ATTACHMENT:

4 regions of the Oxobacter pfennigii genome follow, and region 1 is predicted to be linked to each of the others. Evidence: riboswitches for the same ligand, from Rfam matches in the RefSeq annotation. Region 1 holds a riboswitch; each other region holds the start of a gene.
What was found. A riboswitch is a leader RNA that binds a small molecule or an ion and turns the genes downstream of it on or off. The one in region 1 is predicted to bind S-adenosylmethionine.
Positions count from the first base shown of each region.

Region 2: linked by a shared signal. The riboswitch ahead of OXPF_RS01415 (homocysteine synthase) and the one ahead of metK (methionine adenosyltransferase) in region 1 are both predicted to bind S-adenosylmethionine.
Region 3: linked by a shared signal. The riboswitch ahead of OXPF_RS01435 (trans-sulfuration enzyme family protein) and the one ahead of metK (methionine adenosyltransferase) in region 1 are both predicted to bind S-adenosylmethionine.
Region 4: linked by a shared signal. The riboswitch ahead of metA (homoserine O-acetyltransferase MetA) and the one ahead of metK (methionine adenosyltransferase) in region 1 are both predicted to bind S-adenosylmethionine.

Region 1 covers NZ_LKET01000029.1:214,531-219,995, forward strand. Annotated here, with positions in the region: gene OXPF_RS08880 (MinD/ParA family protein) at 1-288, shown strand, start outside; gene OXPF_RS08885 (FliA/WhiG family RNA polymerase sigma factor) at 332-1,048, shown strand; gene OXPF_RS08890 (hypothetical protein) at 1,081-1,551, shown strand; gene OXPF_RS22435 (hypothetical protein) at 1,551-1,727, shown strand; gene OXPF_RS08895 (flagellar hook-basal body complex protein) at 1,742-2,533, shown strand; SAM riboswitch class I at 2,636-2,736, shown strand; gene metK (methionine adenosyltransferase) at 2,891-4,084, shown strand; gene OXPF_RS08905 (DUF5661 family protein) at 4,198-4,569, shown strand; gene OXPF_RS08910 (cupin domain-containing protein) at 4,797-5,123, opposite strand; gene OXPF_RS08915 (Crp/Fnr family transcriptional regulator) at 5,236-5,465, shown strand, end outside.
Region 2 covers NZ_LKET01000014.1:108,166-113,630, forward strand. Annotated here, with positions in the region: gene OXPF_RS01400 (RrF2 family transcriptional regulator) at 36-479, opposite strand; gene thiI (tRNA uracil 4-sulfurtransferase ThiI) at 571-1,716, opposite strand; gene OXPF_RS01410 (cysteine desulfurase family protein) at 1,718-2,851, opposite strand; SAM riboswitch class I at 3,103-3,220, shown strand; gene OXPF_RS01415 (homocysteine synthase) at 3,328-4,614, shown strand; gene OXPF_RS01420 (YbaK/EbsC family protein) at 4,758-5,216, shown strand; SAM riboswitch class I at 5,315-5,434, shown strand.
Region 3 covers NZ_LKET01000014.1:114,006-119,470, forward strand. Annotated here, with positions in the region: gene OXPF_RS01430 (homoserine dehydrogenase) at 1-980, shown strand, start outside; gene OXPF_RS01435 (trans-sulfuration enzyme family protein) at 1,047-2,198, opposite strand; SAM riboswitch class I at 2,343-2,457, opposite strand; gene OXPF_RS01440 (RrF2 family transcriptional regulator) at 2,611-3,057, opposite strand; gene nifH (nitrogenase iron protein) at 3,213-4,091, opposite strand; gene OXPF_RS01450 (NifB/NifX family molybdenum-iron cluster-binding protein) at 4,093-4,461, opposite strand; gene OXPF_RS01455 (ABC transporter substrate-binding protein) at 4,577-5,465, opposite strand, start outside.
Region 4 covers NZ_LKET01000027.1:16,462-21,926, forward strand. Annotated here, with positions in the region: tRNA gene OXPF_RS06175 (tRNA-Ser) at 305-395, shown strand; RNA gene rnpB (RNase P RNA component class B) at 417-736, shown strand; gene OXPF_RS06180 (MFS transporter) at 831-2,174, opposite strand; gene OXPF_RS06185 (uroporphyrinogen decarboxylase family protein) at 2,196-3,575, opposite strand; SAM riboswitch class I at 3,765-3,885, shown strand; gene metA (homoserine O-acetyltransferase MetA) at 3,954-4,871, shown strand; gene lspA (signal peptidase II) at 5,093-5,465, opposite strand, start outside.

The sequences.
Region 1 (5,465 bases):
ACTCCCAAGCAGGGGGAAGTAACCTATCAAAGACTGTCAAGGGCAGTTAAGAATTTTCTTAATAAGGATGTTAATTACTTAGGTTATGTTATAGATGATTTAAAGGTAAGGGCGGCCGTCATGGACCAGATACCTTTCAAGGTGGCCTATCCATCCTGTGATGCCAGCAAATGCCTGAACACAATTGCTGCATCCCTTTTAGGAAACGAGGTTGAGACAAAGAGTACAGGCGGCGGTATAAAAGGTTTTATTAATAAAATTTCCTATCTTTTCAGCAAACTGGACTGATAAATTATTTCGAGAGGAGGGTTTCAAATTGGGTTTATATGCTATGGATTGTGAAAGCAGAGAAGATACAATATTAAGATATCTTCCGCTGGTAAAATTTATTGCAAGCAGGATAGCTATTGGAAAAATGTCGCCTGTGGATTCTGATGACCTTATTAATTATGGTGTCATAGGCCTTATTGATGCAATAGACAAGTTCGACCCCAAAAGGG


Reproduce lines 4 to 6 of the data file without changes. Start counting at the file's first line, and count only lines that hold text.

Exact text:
Region 2: linked by a shared signal. The riboswitch ahead of OXPF_RS01415 (homocysteine synthase) and the one ahead of metK (methionine adenosyltransferase) in region 1 are both predicted to bind S-adenosylmethionine.
Region 3: linked by a shared signal. The riboswitch ahead of OXPF_RS01435 (trans-sulfuration enzyme family protein) and the one ahead of metK (methionine adenosyltransferase) in region 1 are both predicted to bind S-adenosylmethionine.
Region 4: linked by a shared signal. The riboswitch ahead of metA (homoserine O-acetyltransferase MetA) and the one ahead of metK (methionine adenosyltransferase) in region 1 are both predicted to bind S-adenosylmethionine.